– Joanna, Westchester, NY
An offset hinge. This is a simple solution, that can add 2″ to the width of a doorway (it doesn’t have to be the bathroom). When a doorway is built, you get a matching door to fit. A 26″ door fits in a 26″ wide doorway (adding a 1/4″ for spacing). So a 25″ wide wheelchair will fit through this 26″ wide doorway, right? Wrong. The measurement you really are looking for is not the width of the doorway, but the doorway clearance. The unblocked space of the doorway. When you open a door, the edge of the door, right along the hinge, is blocking part of the doorway. A door edge can take up 2″. So in the example provided, a 24″ wide wheelchair might just scrape through, but a 25″ wide wheelchair will not make it.
An offset hinge replaces the existing hinge. Same holes, same location, same purpose, swinging the door in and out of the doorframe but the unique design of an offset hinge is that it opens the door past the doorframe, not inside the doorframe. You gain 2″ of clearance, and have access to the entire width of the doorway.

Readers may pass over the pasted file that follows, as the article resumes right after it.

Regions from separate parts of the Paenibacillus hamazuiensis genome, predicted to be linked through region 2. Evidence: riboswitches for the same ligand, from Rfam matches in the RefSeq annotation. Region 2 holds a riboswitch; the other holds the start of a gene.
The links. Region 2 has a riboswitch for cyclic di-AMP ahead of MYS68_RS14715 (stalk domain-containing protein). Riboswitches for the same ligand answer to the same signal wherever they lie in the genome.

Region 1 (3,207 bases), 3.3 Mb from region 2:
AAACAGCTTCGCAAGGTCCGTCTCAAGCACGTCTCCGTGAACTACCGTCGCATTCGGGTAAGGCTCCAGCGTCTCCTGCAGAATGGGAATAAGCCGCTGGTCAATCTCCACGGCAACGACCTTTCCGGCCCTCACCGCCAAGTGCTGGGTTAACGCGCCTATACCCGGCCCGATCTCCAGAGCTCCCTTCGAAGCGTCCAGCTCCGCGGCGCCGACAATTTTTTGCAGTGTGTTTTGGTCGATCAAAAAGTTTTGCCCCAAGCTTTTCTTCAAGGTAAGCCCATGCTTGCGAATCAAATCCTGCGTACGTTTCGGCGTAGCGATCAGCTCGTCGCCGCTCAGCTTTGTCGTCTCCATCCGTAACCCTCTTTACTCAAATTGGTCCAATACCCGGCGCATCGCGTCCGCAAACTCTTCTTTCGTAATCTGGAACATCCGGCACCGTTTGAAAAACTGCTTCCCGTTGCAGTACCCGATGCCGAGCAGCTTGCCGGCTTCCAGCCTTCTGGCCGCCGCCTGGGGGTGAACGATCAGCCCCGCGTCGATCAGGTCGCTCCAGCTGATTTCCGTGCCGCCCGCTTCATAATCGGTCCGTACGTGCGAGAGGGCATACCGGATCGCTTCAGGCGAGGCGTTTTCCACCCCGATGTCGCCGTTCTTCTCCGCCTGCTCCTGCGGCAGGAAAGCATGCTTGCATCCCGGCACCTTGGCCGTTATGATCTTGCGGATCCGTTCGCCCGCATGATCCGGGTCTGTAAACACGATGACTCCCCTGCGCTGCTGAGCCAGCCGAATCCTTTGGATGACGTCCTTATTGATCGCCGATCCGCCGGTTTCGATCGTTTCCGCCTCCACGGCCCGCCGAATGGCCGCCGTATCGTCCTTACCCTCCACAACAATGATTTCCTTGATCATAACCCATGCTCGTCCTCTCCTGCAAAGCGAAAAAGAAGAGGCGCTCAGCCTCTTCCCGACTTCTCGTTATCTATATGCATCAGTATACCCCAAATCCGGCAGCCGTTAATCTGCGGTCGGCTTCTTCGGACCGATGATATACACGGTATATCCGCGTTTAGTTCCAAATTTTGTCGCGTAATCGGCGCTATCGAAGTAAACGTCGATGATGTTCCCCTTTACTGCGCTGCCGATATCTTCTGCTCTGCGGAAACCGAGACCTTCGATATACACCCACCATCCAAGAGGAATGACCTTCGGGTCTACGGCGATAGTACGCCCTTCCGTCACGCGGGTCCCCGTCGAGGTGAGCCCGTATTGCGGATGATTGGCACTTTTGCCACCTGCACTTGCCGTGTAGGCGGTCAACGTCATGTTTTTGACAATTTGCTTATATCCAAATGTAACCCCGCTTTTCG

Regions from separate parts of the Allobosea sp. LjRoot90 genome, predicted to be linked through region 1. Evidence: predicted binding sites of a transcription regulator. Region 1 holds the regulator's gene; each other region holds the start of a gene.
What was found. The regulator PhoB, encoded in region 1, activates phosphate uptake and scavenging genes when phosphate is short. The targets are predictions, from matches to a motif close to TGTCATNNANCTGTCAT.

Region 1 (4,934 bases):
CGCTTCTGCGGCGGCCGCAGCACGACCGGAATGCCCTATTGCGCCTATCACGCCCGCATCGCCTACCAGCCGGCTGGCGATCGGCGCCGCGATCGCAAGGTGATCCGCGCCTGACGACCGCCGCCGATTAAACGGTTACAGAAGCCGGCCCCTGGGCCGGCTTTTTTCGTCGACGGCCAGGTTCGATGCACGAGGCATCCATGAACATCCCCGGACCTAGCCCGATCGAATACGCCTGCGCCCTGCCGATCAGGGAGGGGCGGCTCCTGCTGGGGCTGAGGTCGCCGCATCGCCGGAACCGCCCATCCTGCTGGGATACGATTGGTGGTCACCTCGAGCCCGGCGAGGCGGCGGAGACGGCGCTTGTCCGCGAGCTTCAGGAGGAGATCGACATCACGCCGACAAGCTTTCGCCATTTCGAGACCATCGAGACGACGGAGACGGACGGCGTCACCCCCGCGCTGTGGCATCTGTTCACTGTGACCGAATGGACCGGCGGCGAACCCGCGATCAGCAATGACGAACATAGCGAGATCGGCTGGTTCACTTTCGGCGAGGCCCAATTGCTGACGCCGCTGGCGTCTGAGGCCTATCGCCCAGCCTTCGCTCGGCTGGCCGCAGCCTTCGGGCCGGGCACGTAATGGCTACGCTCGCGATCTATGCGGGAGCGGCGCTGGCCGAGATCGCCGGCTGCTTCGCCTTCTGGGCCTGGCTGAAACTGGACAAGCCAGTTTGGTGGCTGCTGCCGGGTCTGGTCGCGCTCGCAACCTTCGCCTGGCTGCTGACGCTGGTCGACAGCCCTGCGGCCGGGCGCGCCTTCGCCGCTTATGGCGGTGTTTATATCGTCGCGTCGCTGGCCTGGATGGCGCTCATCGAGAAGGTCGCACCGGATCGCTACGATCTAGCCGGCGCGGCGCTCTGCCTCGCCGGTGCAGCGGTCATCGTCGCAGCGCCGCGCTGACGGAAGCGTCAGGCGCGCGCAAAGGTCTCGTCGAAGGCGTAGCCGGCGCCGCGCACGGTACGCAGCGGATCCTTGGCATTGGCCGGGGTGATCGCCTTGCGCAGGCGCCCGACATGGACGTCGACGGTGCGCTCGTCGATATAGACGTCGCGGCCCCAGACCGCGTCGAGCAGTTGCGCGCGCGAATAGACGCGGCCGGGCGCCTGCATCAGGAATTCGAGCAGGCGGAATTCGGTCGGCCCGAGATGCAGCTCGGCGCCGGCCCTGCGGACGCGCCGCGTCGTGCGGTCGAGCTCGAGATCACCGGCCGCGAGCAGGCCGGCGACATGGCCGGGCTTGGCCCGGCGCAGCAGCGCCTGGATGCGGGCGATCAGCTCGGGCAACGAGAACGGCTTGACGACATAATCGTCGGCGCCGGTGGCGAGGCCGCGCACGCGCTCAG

There are only two conditions that need to be taken into account when considering an offset hinge. First, there needs to be 2-3″ from the existing hinge to the next wall. If the existing doorway is right up against the wall, there is no room to place the offset hinge. Second, an offset hinged door will swing 2″ further into the room. If there is open space in the room, the larger door swing is unimpeded. But if the current door swings very close to a sink or other fixed position item in the room (less than 2″), using an offset hinge will cause the door to bump into that object, and not open the doorway fully. It may still open the doorway more than a standard hinge, but you would have to measure this out in advance.
Offset hinges may be found in some hardware stores, though many will not know what you are referring to. Large warehouse chain stores have them on-line, as do several on-line hardware websites. Search for offset hinge or swing clear hinge.
Ben Lieman, ATP, MSW is the Assistive Technology Specialist with the Greater New York Chapter, advising patients and caregivers about medical equipment, home accessibility, and augmentative communications devices. To ask Ben a question, simply email him at firstname.lastname@example.org or call at (212) 720-3057. Ben will answer all questions directly as usual, but not all questions will appear in the Monthly Update.